7. Prisoners are regularly subjected to beatings and sometimes more systematic torture for infractions of prison camp regulations and during interrogations.

8.On numerous occasions, prisoners compelled to observe executions (which are carried out publicly to demonstrate to other prisoners the severe consequences of escape attempts and/or non-compliance with camp regulations) …

9. Prison camp officials and guards are regularly able to exact sexual relations with female prison- ers under circumstances that have been judged to constitute rape or sexual violence …

These are just a few excerpts from the CONCLUSIONS in the Hidden Gulag Report. You can read the entire report here – http://www.hrnk.org/uploads/pdfs/HRNK_HiddenGulag2_Web_5-18.pdf

Photo via Google satellite via stormfront.org –

the rear of a secret Gulag (internment camp for Christians)

Where Christian Persecution is Worst

World Watch List 2013

Created by Open Doors, the World Watch List (WWL) is a ranking of 50 countries where persecution of Christians for religious reasons is worst. The list covers persecution of Christians of all denominations in an entire country and focuses on persecution for their faith, not persecution for political, economic, social, ethnic or accidental reasons. VIDEO by Open Doors USA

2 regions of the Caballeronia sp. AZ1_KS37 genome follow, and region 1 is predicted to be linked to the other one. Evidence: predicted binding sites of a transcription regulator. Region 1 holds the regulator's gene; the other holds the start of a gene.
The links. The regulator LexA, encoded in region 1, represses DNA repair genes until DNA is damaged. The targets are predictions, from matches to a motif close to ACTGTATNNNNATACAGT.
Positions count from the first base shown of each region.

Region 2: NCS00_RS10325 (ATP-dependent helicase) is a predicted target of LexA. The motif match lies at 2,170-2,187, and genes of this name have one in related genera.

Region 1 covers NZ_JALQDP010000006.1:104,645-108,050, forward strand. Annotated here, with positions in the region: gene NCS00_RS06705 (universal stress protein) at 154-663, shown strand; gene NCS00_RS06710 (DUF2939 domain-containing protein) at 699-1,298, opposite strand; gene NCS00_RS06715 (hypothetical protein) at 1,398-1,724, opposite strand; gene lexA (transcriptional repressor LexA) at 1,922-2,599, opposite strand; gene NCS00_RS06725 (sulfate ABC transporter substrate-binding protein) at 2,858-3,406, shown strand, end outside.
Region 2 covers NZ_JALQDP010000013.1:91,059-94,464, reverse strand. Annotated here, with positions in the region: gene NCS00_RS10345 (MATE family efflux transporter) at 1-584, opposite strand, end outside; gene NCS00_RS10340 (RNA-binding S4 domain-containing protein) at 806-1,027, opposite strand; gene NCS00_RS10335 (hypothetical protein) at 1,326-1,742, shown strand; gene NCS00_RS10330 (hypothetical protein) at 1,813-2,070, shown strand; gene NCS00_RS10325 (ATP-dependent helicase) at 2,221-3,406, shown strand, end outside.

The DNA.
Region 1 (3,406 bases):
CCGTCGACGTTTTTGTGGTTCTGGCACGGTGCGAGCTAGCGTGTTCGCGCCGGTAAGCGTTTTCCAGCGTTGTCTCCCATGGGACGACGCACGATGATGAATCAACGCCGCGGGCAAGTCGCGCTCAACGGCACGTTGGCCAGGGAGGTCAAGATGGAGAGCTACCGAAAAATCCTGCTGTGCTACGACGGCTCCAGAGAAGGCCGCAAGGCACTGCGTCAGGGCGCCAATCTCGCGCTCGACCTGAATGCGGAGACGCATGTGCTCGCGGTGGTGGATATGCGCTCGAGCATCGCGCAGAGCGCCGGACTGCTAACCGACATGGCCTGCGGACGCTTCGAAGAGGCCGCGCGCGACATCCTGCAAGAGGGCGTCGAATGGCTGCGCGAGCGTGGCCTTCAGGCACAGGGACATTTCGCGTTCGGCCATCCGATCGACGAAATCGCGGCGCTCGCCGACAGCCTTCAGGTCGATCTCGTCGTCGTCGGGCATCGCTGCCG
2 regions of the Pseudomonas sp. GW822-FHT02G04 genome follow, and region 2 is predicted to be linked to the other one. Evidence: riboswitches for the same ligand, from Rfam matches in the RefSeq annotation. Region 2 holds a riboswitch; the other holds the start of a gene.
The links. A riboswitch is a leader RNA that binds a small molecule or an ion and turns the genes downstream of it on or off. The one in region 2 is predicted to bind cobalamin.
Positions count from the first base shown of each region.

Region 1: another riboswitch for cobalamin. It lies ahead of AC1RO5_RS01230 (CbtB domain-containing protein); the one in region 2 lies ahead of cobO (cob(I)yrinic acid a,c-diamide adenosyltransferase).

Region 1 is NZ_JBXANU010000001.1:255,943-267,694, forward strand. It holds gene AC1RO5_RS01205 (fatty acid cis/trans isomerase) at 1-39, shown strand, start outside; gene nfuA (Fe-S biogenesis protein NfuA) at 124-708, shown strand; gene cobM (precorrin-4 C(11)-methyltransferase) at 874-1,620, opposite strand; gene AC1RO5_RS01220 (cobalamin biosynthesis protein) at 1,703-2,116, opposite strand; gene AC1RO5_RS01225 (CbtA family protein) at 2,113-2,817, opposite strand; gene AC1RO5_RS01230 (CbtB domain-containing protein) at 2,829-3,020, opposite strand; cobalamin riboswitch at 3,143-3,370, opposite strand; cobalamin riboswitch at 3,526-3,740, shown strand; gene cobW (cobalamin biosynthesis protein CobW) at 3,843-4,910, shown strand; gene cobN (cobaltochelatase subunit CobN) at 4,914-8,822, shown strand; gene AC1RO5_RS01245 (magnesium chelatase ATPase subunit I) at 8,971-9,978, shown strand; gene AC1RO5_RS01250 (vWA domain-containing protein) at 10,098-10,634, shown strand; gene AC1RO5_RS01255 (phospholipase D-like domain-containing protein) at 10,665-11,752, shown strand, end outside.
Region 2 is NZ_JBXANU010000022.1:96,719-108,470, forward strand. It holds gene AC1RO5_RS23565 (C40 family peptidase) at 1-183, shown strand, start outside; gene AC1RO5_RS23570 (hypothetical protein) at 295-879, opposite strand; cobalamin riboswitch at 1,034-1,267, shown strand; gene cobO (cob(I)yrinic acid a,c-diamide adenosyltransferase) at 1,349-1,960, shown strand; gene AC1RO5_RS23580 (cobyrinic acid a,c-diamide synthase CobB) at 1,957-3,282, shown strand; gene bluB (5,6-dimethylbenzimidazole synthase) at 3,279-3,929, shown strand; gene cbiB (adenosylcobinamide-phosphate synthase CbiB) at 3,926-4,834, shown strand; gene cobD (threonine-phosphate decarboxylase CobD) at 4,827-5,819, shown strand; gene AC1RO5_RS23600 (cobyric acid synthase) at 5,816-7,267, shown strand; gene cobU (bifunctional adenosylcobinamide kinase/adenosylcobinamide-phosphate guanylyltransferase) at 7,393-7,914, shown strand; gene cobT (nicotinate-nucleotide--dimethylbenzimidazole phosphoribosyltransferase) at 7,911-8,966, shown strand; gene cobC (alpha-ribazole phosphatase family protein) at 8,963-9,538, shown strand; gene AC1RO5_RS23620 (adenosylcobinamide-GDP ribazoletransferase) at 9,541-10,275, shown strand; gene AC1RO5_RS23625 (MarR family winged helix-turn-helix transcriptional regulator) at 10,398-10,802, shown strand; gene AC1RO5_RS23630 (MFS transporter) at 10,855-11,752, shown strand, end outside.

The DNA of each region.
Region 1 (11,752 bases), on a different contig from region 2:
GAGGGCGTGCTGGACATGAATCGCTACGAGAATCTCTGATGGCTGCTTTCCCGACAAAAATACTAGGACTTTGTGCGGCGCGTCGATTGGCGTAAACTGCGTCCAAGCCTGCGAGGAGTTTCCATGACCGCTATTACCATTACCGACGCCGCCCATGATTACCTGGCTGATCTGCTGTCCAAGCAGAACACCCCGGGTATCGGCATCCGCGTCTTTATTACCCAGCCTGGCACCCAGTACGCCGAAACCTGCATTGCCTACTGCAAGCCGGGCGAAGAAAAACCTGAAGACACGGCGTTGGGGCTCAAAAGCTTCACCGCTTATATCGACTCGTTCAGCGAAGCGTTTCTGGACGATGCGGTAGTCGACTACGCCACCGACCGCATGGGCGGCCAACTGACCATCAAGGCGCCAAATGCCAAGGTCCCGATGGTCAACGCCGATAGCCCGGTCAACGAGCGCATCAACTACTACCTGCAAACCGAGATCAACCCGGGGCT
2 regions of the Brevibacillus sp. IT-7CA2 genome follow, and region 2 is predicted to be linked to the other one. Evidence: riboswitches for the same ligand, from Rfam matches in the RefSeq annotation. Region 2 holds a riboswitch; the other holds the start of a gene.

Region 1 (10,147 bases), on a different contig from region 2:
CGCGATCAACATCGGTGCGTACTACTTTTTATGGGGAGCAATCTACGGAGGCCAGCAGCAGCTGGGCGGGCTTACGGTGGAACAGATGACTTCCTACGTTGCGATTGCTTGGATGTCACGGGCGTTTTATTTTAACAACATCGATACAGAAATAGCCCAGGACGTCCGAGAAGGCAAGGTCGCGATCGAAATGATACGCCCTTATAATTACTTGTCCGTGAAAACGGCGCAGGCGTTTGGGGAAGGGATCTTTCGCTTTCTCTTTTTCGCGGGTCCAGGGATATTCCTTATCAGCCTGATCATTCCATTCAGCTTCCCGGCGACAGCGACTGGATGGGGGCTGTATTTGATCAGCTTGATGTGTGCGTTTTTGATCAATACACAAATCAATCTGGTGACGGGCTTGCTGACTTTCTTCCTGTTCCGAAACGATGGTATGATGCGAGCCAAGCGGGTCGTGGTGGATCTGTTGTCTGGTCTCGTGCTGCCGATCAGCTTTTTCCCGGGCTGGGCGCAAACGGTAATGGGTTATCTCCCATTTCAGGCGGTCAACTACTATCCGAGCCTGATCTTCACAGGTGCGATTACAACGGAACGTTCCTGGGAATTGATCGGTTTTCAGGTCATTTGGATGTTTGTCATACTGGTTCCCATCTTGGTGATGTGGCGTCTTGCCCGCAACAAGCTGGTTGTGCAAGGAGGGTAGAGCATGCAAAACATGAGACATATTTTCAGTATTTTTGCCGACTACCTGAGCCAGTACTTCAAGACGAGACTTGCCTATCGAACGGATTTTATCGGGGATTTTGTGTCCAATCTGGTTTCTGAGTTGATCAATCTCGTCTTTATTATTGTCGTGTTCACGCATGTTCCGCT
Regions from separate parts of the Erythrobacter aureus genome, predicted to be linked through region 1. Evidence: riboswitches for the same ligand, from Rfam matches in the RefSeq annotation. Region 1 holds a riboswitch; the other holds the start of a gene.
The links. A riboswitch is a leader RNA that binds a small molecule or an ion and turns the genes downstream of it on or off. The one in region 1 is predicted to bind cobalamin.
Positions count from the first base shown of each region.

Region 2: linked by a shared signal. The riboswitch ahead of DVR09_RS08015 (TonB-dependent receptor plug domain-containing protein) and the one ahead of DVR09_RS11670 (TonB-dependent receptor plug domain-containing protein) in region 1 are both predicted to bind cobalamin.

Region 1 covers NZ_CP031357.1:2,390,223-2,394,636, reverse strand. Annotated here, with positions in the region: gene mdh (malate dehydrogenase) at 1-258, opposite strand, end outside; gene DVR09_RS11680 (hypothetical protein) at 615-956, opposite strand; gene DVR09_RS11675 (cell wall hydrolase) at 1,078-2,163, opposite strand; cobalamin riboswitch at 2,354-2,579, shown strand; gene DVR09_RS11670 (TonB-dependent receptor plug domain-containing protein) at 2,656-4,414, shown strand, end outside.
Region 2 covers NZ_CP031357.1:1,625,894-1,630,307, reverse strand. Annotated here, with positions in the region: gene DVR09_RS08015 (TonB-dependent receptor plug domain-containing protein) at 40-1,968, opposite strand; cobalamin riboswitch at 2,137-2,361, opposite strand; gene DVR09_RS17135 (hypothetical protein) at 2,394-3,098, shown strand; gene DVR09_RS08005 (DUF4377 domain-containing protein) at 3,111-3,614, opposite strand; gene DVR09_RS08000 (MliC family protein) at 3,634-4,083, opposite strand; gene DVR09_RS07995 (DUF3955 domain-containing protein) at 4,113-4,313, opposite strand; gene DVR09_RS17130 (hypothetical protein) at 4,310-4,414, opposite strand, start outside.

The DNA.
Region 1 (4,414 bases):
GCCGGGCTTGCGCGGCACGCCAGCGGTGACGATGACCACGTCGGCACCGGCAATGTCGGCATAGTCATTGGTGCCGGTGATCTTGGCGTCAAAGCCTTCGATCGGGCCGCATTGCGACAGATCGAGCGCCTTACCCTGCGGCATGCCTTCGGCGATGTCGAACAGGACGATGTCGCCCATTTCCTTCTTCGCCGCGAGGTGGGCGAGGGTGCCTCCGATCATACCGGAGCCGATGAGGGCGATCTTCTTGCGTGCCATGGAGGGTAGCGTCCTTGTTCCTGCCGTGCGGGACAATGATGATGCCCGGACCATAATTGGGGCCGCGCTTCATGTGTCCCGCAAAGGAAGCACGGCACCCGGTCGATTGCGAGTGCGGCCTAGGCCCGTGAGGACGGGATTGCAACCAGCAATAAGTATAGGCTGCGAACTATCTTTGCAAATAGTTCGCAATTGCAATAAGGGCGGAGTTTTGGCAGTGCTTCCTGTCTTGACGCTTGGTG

Open Doors World Watch List 2012

The top 10 countries where the persecution of Christians is most severe… The church around the world is facing times which are unprecedented in many ways. For the tenth year in succession, the Open Doors World Watch List is topped by North Korea, and in places as diverse as Libya, North Korea, Pakistan and Burma, significant events are shaping society. But despite the many hardships, the body of Christ continues to grow.